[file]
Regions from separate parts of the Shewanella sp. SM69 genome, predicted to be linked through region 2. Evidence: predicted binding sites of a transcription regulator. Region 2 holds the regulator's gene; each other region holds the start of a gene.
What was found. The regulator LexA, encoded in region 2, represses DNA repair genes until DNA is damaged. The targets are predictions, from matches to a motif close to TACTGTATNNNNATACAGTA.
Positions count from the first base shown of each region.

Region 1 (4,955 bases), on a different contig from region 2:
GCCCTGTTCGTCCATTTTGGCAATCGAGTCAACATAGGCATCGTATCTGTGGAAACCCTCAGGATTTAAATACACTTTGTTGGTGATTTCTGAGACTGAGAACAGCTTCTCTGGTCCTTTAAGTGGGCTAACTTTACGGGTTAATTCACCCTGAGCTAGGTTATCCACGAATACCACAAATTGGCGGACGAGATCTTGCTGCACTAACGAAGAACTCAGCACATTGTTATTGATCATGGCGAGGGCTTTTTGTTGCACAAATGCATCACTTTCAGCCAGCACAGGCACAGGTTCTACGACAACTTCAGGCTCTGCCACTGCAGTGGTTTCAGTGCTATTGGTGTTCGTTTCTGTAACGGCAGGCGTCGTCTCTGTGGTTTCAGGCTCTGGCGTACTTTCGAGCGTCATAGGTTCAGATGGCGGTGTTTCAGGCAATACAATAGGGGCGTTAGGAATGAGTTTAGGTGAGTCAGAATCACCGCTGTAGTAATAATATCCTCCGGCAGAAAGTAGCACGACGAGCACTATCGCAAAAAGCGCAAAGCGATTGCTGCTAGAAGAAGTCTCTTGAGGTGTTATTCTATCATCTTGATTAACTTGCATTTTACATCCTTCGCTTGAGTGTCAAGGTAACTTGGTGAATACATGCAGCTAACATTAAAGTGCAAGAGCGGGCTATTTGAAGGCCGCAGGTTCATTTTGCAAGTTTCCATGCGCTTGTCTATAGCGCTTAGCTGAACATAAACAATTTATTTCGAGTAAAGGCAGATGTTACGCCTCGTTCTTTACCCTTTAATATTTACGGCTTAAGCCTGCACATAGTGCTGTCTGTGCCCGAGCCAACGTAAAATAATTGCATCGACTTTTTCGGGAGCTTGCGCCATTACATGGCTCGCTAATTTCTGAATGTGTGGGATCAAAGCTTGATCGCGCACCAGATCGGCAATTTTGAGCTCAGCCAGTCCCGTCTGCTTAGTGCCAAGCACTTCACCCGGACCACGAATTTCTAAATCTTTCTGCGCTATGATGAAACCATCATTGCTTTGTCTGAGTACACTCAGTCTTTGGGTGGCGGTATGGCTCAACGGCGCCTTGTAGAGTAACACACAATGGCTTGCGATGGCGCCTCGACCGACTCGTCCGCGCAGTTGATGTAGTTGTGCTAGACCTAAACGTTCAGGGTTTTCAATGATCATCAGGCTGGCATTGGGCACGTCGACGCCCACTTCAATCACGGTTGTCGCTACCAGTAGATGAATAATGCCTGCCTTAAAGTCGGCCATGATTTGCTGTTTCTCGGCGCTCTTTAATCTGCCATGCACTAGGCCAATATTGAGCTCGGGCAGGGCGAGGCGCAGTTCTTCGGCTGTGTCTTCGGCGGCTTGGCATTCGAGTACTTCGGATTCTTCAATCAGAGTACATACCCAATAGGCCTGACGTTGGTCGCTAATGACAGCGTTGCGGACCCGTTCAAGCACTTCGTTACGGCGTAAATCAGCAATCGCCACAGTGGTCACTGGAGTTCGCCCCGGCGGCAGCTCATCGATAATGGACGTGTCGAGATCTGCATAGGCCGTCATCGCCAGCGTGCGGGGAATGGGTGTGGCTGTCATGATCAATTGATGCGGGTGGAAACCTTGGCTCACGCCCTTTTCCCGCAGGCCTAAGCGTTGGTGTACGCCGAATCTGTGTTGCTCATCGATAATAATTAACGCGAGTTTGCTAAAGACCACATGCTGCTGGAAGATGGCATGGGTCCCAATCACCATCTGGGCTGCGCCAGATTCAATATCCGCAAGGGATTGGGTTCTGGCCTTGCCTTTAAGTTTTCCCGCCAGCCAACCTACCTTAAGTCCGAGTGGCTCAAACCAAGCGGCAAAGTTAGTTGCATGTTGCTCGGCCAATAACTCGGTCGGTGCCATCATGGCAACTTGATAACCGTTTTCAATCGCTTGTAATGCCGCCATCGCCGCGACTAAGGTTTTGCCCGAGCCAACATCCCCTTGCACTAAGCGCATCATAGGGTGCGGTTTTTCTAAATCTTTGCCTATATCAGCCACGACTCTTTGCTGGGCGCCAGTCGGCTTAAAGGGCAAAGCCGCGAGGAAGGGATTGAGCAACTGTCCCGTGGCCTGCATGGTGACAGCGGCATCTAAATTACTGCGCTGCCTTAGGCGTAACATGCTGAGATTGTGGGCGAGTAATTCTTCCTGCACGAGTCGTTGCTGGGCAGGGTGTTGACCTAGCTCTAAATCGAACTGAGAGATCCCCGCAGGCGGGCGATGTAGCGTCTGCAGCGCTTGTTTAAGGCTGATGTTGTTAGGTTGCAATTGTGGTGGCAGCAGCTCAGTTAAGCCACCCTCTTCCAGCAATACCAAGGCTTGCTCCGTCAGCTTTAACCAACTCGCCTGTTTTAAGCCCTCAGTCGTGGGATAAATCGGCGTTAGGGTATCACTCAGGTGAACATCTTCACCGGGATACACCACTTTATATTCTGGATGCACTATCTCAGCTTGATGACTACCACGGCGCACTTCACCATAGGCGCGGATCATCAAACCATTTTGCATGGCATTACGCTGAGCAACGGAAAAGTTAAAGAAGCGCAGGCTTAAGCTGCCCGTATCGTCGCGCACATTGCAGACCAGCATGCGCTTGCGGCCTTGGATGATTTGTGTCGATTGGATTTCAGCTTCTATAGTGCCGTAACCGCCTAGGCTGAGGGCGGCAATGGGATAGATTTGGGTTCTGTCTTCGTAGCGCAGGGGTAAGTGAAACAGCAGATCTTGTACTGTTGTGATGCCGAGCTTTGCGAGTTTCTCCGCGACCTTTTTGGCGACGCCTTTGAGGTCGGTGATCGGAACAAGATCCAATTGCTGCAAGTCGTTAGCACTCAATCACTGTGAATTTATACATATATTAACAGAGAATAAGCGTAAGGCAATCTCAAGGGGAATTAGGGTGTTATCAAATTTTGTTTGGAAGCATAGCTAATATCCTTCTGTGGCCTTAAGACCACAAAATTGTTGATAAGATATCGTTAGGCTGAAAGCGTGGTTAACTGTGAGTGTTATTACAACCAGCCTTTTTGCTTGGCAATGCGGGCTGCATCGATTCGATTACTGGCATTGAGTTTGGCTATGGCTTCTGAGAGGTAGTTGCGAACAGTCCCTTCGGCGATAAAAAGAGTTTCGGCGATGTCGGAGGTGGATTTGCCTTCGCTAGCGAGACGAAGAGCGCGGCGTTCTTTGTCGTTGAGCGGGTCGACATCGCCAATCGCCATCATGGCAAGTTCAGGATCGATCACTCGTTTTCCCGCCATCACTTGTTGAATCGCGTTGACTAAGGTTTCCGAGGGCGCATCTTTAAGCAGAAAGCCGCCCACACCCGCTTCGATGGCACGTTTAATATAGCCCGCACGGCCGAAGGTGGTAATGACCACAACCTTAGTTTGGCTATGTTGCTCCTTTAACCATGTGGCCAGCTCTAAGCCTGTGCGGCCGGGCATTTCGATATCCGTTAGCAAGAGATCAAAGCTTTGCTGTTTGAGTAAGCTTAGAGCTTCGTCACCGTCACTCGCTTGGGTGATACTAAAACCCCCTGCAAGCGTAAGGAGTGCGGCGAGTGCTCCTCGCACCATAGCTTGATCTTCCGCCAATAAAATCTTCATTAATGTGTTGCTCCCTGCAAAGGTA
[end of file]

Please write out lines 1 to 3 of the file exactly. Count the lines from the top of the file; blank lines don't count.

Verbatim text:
Regions from separate parts of the Shewanella sp. SM69 genome, predicted to be linked through region 2. Evidence: predicted binding sites of a transcription regulator. Region 2 holds the regulator's gene; each other region holds the start of a gene.
What was found. The regulator LexA, encoded in region 2, represses DNA repair genes until DNA is damaged. The targets are predictions, from matches to a motif close to TACTGTATNNNNATACAGTA.
Positions count from the first base shown of each region.